To put this release into perspective, it would take Axl Rose the better half of a century to issue the same amount of material. Fortunately, Vince Gill is about as prolific as they come these days, and this daring four-disc release only is further proof of that. Each disc is divvied up depending on his mood, with the opening "Working On A Big Chill" album being "The Rockin' Record."
And this album sets things off right with the lovely mid-tempo and groovy title track. From there, songs like the soul-tinged "Love's Standin'" and the bluesy, moody "Cowboy Up" with Gretchen Wilson are incredibly strong. The same can be said for the rockabilly-based "Sweet Thing." Meanwhile, Rodney Crowell drops by for the boogie-riddled "Nothin' For A Broken Heart."
Gill is at home regardless of the genre, with Michael McDonald stopping by for another little gem, "Smilin' Song." Gill then jumps off into album two "The Reason Why" ("The Groovy Record"). Here, Gill again dips back into a rather surefire adult contemporary pop feel with "What You Don't Say" featuring LeAnn Rimes.
The lineup of duets is a who's who of music, whether it's Alison Krauss on the slow, old-school doo wop of "The Reason Why" or Sheryl Crow lending her voice to the gorgeous "What You Give Away." Unfortunately, Diana Krall's help with the lounge-y "Faint Of Heart" doesn't quite measure up. It's soon forgotten when Gill shines with Trisha Yearwood on the tender, reflective "This Memory Of You." However, it gets a bit sappy with the closing "These Days."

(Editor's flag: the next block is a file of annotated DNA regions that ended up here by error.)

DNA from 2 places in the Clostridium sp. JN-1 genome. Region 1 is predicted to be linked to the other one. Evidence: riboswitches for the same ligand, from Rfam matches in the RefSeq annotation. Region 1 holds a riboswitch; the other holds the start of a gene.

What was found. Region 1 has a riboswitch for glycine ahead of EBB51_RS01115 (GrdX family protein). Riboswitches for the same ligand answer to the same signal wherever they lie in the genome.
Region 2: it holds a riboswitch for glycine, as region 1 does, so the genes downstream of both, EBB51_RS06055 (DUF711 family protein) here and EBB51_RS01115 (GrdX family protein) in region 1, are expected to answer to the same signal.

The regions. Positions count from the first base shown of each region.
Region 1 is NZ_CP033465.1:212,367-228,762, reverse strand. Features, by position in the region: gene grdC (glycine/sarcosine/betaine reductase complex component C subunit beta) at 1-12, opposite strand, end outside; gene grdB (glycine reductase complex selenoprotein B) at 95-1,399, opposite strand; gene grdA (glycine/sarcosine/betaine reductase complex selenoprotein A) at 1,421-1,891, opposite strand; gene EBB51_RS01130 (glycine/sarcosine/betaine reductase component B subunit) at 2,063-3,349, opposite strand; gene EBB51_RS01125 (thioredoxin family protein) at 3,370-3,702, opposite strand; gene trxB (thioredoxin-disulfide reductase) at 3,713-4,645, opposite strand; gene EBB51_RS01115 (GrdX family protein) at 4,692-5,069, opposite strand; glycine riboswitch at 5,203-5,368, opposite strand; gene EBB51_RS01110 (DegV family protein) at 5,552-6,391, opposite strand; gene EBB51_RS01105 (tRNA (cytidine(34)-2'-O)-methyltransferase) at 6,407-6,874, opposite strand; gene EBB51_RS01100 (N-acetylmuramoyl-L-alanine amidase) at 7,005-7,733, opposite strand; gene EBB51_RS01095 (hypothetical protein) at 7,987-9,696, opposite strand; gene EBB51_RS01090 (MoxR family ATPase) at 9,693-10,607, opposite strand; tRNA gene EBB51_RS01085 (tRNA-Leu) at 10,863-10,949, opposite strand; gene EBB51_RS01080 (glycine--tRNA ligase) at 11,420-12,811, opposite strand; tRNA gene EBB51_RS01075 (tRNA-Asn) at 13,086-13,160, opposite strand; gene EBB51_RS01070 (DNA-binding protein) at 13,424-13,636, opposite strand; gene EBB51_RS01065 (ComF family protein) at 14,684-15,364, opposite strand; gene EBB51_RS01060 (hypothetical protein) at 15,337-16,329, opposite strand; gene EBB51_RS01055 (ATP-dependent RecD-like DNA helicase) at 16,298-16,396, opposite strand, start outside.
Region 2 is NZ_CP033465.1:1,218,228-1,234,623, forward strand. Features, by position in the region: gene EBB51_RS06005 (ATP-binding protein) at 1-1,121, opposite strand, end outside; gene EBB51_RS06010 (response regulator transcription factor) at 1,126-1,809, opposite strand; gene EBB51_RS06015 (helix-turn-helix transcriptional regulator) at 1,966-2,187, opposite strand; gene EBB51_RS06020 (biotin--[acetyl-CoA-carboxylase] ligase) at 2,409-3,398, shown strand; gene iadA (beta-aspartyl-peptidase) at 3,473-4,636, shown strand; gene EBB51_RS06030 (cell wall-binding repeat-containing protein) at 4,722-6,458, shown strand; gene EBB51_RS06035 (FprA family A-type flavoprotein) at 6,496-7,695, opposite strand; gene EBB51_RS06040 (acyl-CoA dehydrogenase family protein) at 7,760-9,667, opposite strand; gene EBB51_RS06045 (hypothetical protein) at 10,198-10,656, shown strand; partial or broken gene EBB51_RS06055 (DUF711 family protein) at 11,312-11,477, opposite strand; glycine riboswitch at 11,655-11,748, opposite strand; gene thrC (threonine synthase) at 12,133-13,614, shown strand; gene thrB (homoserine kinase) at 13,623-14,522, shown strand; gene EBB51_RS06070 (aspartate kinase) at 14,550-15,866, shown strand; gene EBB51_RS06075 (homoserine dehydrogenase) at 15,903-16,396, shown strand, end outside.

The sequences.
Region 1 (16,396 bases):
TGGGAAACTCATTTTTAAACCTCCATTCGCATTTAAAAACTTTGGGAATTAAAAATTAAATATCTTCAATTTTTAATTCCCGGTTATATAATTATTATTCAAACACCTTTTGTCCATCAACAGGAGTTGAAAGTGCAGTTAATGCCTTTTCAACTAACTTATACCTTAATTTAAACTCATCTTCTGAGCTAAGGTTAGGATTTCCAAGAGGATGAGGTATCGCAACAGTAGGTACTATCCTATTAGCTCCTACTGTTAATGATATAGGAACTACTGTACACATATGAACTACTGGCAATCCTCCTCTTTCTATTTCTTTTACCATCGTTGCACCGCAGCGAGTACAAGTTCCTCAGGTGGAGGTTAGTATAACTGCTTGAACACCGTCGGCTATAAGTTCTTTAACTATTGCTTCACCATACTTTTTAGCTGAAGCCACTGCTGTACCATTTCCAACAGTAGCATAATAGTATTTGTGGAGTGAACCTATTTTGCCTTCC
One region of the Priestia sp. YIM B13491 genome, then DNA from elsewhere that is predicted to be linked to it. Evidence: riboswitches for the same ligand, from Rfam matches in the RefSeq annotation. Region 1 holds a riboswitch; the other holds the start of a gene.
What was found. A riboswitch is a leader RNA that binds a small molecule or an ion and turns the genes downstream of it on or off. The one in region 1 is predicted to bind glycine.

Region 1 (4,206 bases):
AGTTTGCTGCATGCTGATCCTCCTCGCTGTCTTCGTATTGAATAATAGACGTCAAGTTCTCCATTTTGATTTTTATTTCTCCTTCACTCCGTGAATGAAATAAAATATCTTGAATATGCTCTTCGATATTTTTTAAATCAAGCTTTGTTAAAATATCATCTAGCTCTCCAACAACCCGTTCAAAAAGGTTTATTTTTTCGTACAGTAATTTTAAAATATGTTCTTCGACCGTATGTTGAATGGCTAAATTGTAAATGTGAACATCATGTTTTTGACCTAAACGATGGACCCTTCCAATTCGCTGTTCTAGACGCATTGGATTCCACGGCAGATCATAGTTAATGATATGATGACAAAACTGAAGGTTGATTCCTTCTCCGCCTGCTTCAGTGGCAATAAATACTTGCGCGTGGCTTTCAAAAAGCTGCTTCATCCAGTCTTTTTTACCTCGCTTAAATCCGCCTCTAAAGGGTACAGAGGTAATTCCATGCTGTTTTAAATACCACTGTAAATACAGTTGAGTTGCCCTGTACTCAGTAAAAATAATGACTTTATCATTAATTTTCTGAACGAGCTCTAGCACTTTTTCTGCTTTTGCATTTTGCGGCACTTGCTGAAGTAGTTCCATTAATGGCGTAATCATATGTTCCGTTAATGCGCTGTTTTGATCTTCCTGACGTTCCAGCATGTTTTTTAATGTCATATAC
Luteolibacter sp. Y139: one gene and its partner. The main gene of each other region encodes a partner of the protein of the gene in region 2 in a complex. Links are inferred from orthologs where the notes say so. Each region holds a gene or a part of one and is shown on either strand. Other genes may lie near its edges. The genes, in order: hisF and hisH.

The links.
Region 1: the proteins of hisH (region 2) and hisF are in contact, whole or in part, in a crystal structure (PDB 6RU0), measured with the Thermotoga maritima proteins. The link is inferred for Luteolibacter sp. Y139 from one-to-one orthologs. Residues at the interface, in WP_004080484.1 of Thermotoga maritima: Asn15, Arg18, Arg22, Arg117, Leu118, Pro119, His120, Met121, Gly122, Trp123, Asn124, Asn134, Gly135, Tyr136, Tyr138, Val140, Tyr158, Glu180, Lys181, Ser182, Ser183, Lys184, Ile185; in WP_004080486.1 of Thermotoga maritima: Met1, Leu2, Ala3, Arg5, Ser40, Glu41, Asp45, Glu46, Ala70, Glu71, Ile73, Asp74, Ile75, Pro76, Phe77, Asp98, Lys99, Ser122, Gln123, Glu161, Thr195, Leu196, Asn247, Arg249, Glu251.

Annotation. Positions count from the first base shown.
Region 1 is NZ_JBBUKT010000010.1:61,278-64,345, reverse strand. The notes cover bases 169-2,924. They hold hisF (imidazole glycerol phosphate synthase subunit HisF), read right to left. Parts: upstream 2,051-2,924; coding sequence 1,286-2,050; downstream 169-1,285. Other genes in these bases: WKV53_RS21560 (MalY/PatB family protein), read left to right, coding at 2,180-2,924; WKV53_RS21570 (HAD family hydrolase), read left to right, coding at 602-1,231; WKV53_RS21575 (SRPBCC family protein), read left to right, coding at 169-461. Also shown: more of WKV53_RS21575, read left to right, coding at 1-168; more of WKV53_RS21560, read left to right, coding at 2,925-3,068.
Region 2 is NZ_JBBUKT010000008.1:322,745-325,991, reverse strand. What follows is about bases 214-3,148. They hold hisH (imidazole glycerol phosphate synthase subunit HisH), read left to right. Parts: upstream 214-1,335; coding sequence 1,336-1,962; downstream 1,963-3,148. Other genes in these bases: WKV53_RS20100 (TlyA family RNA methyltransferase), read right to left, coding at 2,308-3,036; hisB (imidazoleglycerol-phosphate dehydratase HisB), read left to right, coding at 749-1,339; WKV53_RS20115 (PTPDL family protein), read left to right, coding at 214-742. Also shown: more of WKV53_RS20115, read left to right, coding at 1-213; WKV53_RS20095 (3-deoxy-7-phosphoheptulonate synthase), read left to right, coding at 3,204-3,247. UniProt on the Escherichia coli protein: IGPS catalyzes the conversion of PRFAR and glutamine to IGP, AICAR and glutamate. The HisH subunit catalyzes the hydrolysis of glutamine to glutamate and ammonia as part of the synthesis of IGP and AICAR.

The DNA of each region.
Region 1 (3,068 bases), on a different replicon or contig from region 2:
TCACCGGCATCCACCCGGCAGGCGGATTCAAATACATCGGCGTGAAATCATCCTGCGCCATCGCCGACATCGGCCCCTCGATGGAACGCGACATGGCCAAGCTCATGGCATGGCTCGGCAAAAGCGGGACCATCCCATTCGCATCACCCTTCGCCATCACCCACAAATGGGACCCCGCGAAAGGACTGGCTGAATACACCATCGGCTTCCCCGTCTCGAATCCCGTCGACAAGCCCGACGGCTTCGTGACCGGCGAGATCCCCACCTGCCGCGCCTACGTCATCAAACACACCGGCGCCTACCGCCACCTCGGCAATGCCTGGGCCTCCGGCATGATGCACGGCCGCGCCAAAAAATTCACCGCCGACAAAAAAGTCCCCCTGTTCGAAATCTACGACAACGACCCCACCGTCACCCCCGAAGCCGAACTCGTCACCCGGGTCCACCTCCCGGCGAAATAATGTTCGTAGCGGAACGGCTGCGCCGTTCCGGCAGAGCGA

The only album where things sound just a hair forced is "Some Things Never Grow Old" ("The Country & Western Record") Although Gill sounds fine on the mid-tempo "This New Heartache," it all comes off just a bit too slick or polished. Yet even these numbers come off equally stellar, including the swinging "Don't Pretend With Me," the classic country of "The Sight Of Me Without You" or "Out Of My Mind" with Patty Loveless. However, the highlight here has to be "Some Things Never Get Old" with Emmylou Harris off in the distance with a close second being Phil Everly helping out on "Sweet Little Corrina."
Gill downplays his picking for the opening three albums, but it is fire and brimstone for the frantic "All Prayed Up," the first track off "Little Brother" ("The Acoustic Album") Picking his brains out on the leadoff bluegrass ditty enables Gill to feel at home doing what he does best. The Del McCoury Band guests on the strolling, melodic "Cold Gray Light Of Gone" and later on for the rambling "Give Me The Highway."
It's not all bluegrass here, as the tender, singer-songwriter "Ace Up Your Pretty Sleeve" and the slow, murky and blues-tinged "Molly Brown" sounds like it was done in one take. And Guy Clark guests on the closing "Almost Home."
Overall, it's strange that Vince Gill has outdone himself with basically a box set of outstanding new material.